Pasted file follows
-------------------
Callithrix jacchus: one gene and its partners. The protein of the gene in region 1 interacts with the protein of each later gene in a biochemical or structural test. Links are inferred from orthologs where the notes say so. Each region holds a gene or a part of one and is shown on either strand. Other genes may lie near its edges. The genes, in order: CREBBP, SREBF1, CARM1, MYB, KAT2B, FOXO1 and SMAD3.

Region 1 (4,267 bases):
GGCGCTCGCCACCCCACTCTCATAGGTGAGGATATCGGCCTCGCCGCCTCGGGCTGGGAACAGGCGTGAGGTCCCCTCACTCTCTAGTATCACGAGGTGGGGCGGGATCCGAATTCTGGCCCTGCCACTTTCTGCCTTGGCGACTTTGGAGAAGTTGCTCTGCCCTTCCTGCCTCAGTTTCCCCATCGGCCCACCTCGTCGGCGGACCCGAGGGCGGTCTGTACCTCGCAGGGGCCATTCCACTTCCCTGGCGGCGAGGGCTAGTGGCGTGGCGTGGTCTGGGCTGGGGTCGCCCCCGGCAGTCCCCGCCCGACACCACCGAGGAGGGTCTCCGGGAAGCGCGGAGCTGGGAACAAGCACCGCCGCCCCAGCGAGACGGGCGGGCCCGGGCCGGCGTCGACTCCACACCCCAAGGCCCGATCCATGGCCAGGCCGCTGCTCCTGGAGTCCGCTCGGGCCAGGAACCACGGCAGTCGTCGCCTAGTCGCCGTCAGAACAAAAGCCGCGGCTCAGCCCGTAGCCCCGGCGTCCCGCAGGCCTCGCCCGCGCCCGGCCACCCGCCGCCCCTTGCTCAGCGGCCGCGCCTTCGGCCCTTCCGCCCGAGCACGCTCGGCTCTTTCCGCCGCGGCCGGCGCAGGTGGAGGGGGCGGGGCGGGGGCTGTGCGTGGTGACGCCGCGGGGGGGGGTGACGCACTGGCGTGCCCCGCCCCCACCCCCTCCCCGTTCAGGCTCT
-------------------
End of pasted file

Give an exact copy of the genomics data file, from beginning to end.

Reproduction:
Callithrix jacchus: one gene and its partners. The protein of the gene in region 1 interacts with the protein of each later gene in a biochemical or structural test. Links are inferred from orthologs where the notes say so. Each region holds a gene or a part of one and is shown on either strand. Other genes may lie near its edges. The genes, in order: CREBBP, SREBF1, CARM1, MYB, KAT2B, FOXO1 and SMAD3.

Region 1 (4,267 bases):
GGCGCTCGCCACCCCACTCTCATAGGTGAGGATATCGGCCTCGCCGCCTCGGGCTGGGAACAGGCGTGAGGTCCCCTCACTCTCTAGTATCACGAGGTGGGGCGGGATCCGAATTCTGGCCCTGCCACTTTCTGCCTTGGCGACTTTGGAGAAGTTGCTCTGCCCTTCCTGCCTCAGTTTCCCCATCGGCCCACCTCGTCGGCGGACCCGAGGGCGGTCTGTACCTCGCAGGGGCCATTCCACTTCCCTGGCGGCGAGGGCTAGTGGCGTGGCGTGGTCTGGGCTGGGGTCGCCCCCGGCAGTCCCCGCCCGACACCACCGAGGAGGGTCTCCGGGAAGCGCGGAGCTGGGAACAAGCACCGCCGCCCCAGCGAGACGGGCGGGCCCGGGCCGGCGTCGACTCCACACCCCAAGGCCCGATCCATGGCCAGGCCGCTGCTCCTGGAGTCCGCTCGGGCCAGGAACCACGGCAGTCGTCGCCTAGTCGCCGTCAGAACAAAAGCCGCGGCTCAGCCCGTAGCCCCGGCGTCCCGCAGGCCTCGCCCGCGCCCGGCCACCCGCCGCCCCTTGCTCAGCGGCCGCGCCTTCGGCCCTTCCGCCCGAGCACGCTCGGCTCTTTCCGCCGCGGCCGGCGCAGGTGGAGGGGGCGGGGCGGGGGCTGTGCGTGGTGACGCCGCGGGGGGGGGTGACGCACTGGCGTGCCCCGCCCCCACCCCCTCCCCGTTCAGGCTCT